6月8日、世界海洋デー記念シンポジウムへ参加して来ました (小澤)

2015年9月、ニューヨークの国連本部で開かれた国連総会にて採択された「持続可能な開発目標」(Sustainable Development Goals:SDGs)は、貧困や飢餓の終焉、生涯にわたる健康と教育の改善、居住地の持続可能性向上、気候変動対策、海洋と森林の保護といった17の目標と169のターゲットを掲げている。最も共感する誓いは「地球上の誰一人取り残さない(No one being behind)」という部分だと思うが、2030年というタイムリミットまでに如何にひとりひとりが、多様性と包摂性のある社会環境を希求し、その実現に向けて経済的・環境的な側面からも包括的に取り組むことの意義を痛感した。

今回のテーマは、SDGs14番目の目標である「海洋と海洋資源を持続可能な開発に向けて保全し、持続可能な形で利用すること」であり、美しい海のために私たちが出来ることに焦点が当てられた。

パネリストのなかに、国立大学法人東京海洋大学名誉博士のさかなクンもいらっしゃり、サンゴ礁の白化現象と海水温の関係、日本の海岸の漂着ゴミやひいてはゴーストフィッシングの問題にも触れながら、とりわけプラスチックゴミ汚染による深刻な問題が伝わった。

生物分解に要する推定時間として、ペットボトル1本で450年もの歳月がかかると言うが、自然分解したつもりであっても、たとえ小さくなっても分解はしていない状態のマイクロプラスチックが見つかると話す他の講演者からも深刻な問題が窺えた。また、陸上で生産されているプラスチック廃棄物が、消費者の不注意な行動からだろう、水路をも塞いでいるという情報も得た。

パネルディスカッションにて、魚を象った用紙に質問を書いたところ、その用紙がQ&Aセッションで選ばれた。「船会社が出来ることは何でしょうか」という問いに、外壁塗装で使用されたペンキがどのようなペンキなのか見直すことが挙げられるかもしれないとのことだった。また、IMOによる二酸化炭素の規制も付け加えられた。

日本でも、使い捨てのプラスチック容器などの再利用を促し、消費者自ら必要量を把握する、量り売りをする化粧品メーカーも現れているという。自動販売機にリフィル用の注ぎ口を設置するなど、積極的に知恵を絞って世界の海のために出来ることを考える良い機会となった。

58th Neptune Festival (June 2nd & 3rd)

Tokyo University of Marine Science and Technology (Etchujima Campus)

The university opened its doors to the public this weekend for its 58th Neptune Festival. After entering, we made our way to the event stage which was situated on a lush green lawn; in the background a fine sailing ship “Meiji-maru” stood gleaming in the warm sunshine.

After a light snack of seafood yakisoba and their legendary hotdog, we headed to the planetarium. This particular one, the M/1 is the oldest in Japan. The seats were made of wood and tilted back suddenly when leaned back on. Then the lights went out and the narration began. The students performed it as if we were on-board a ship. We first navigated the northern hemisphere. The stars in the northern hemisphere are named after Greek gods. When we navigated to the southern hemisphere, it was interesting to learn that stars in the southern hemisphere are named after objects and creatures related to ships. For example, Algo represents a ship. Navigation of the southern hemisphere began more recently, hence the greater use of modern objects etc. related to the shipping industry. This was then followed by a brief description of the planetarium. The reason as to why the university has such a facility is because originally ships used star constellations to navigate, thus for aspiring sailors, a class on astronomy was a necessity.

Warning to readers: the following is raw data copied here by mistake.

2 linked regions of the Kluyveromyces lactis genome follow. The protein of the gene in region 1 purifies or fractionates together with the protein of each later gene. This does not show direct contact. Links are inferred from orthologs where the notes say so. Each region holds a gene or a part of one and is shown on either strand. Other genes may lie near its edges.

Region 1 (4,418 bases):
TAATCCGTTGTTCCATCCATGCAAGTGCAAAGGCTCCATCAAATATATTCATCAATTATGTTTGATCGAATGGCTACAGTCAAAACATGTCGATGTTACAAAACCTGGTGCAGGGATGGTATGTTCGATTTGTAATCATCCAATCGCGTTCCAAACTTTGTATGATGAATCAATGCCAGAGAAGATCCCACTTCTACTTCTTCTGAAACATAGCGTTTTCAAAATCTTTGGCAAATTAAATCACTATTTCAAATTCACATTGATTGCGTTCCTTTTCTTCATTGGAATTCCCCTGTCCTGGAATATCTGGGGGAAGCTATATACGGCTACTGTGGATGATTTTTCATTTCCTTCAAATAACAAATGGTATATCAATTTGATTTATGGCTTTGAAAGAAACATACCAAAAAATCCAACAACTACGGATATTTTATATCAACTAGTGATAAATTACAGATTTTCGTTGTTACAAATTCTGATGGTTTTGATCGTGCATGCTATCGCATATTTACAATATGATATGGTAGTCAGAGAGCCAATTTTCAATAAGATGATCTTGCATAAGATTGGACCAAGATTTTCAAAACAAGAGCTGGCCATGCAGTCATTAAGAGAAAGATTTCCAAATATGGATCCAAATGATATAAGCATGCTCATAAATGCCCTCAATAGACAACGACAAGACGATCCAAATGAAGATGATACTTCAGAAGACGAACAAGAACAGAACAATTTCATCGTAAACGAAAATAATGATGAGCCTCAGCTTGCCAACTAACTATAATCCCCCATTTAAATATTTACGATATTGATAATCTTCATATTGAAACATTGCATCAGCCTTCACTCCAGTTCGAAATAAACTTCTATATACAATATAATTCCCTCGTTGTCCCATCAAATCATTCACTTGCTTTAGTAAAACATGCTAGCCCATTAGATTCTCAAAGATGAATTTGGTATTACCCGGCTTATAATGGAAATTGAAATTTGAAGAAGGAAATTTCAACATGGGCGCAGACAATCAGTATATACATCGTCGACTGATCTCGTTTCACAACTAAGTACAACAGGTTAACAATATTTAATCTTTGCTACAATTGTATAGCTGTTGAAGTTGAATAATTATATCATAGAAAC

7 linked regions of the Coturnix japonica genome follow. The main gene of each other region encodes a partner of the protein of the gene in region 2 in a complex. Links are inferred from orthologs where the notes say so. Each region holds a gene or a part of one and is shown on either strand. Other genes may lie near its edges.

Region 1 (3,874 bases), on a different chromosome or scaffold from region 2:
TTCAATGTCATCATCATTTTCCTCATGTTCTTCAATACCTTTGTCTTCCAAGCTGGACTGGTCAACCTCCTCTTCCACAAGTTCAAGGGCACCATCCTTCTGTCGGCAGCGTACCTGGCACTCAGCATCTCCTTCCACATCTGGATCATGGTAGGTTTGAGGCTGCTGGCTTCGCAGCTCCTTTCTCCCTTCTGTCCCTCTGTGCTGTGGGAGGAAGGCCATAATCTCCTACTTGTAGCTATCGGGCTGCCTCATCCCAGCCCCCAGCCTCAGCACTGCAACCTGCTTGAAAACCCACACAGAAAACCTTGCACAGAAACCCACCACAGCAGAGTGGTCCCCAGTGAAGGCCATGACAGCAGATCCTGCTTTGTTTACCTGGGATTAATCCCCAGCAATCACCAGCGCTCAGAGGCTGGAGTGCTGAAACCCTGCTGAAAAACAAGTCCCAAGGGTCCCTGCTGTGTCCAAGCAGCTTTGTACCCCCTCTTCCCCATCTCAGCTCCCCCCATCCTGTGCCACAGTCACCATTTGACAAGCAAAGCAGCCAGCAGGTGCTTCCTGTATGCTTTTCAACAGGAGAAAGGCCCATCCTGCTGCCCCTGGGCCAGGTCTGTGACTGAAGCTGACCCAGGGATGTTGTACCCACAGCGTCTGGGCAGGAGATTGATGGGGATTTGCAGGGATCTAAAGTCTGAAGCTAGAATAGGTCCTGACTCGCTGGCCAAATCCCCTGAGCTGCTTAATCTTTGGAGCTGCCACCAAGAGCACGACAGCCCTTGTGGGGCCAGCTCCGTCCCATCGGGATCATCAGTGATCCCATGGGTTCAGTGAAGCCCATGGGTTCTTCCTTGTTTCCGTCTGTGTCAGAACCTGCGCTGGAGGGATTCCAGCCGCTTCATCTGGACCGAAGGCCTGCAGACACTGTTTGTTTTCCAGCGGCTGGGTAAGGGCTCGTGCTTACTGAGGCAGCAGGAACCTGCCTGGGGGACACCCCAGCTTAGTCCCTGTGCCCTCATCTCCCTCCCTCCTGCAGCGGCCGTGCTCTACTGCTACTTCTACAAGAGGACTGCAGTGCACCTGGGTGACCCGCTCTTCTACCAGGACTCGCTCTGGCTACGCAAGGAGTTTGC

After the planetarium, it was time for a break before the lecture on pilots. We found a very comfortable and enjoyable Jazz café in one of the classrooms. Though, it was anything but that of a classroom. The windows were blacked out and the tables arranged in a café-style with small candle-like lights. We ordered two ice-coffees and enjoyed listening to the music which was very good.

Then it was time for the lecture on pilots. On hearing the word pilot, an airplane pilot may spring to mind. There are pilots for ships, also. Pilot is mizusakinin in Japanese and the speaker mentioned that he prefers to be referred to as mizusakinin rather than pairotto. Pilots perform the important role of berthing the ship. Some ports are dangerous for the unfamiliar seafarer, and the law states that a mizusakinin be provided. We were then shown a video of an experienced mizusakinin piloting a huge cruise liner arriving from China. Prior to this video, he showed us a video of a female mizusakinin guiding in a ship. We learned how important communication skills are for this type of work. The mizusakinin must cooperate with the Master (Captain) and advise on how to safely proceed. This is very often conducted in English. While English is a must, he mentioned that the ability to communicate in English is the most important thing.

The video concludes with the mizusakinin safely berthing the colossal MS Quantum of the Seas. I have included some facts below, but to give you an idea as to its sheer size, picture an 8-10 story-high hotel, now imagine that hotel floating on water.

Owner/operator: Royal Caribbean International

Port of registry: Nassau, Bahamas

Builder: Meyer Werft, Papenburg, Germany

Tonnage: 168,666 GT (Gross Tonnage)

Length:  348.1 m (Tokyo Tower is 333 m!)

Propulsion: Diesel-electric

No. of decks: 18

In service: October 31, 2014

Mizusakinin are self-employed and register with the national agency. They do not work within shipping companies. The fee per occasion is in the range of 1,000,000 JPY (9,084 USD). There are three levels of license:

Level 3) Can pilot a vessel of up to 20,000 tons. More than one year’s experience as a Master or Officer, or more than one year’s experience on a training vessel required. Must successfully pass the Level 3 exam.

Level 2) Can pilot a vessel of up to 50,000 tons. More than two year’s experience as a Master or as a Chief Officer required. Must successfully pass the Level 2 exam.

Level 1) Can pilot a vessel of unlimited capacity. More than two year’s experience as a Master required. Must successfully pass the Level 1 exam.

 

There are 700 Mizusakinin in Japan and 35 ports that require them. Tokyo Bay is the most popular.

Of course, a visit to the Tokyo University of Marine Science and Technology would not be complete without a tour of its magnificent sailing ship “Meiji-maru”.

Commissioned by the Japanese government, Meiji-maru was built in Glasgow, Scotland in 1873. In its heyday, it was a luxury state-of-the-art ship used as a lighthouse tender. It also served as ship for royalty. In 1964, the ship became permanently based at the Tokyo University of Maritime Science and Technology as a museum ship. One very significant piece of history the ship contributed to was the claiming of the Ogasawara Islands in 1875 – land that the British were competing for at that time.

It was great weekend out, and I thoroughly recommend anyone interested in nautical affairs to pay a visit.